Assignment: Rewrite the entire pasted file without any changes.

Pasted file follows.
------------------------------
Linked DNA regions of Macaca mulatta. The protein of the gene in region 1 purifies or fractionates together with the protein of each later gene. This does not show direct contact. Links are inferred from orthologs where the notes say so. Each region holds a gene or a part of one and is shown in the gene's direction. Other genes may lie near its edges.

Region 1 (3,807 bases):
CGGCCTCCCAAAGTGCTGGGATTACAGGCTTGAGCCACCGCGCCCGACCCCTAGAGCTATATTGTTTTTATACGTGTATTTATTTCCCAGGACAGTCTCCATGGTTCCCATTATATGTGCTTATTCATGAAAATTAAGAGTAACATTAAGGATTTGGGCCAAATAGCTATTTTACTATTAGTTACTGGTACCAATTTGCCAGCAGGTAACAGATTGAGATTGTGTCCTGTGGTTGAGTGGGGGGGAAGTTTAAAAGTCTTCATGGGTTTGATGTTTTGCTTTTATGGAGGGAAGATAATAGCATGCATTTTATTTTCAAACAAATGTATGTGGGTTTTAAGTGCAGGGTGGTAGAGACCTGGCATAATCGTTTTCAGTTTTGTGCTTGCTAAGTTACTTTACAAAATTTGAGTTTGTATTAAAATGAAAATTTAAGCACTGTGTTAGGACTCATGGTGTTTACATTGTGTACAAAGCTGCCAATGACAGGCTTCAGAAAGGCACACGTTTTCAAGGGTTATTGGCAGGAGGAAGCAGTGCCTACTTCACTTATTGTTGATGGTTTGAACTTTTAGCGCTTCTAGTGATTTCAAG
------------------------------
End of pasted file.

Linked DNA regions of Macaca mulatta. The protein of the gene in region 1 purifies or fractionates together with the protein of each later gene. This does not show direct contact. Links are inferred from orthologs where the notes say so. Each region holds a gene or a part of one and is shown in the gene's direction. Other genes may lie near its edges.

Region 1 (3,807 bases):
CGGCCTCCCAAAGTGCTGGGATTACAGGCTTGAGCCACCGCGCCCGACCCCTAGAGCTATATTGTTTTTATACGTGTATTTATTTCCCAGGACAGTCTCCATGGTTCCCATTATATGTGCTTATTCATGAAAATTAAGAGTAACATTAAGGATTTGGGCCAAATAGCTATTTTACTATTAGTTACTGGTACCAATTTGCCAGCAGGTAACAGATTGAGATTGTGTCCTGTGGTTGAGTGGGGGGGAAGTTTAAAAGTCTTCATGGGTTTGATGTTTTGCTTTTATGGAGGGAAGATAATAGCATGCATTTTATTTTCAAACAAATGTATGTGGGTTTTAAGTGCAGGGTGGTAGAGACCTGGCATAATCGTTTTCAGTTTTGTGCTTGCTAAGTTACTTTACAAAATTTGAGTTTGTATTAAAATGAAAATTTAAGCACTGTGTTAGGACTCATGGTGTTTACATTGTGTACAAAGCTGCCAATGACAGGCTTCAGAAAGGCACACGTTTTCAAGGGTTATTGGCAGGAGGAAGCAGTGCCTACTTCACTTATTGTTGATGGTTTGAACTTTTAGCGCTTCTAGTGATTTCAAG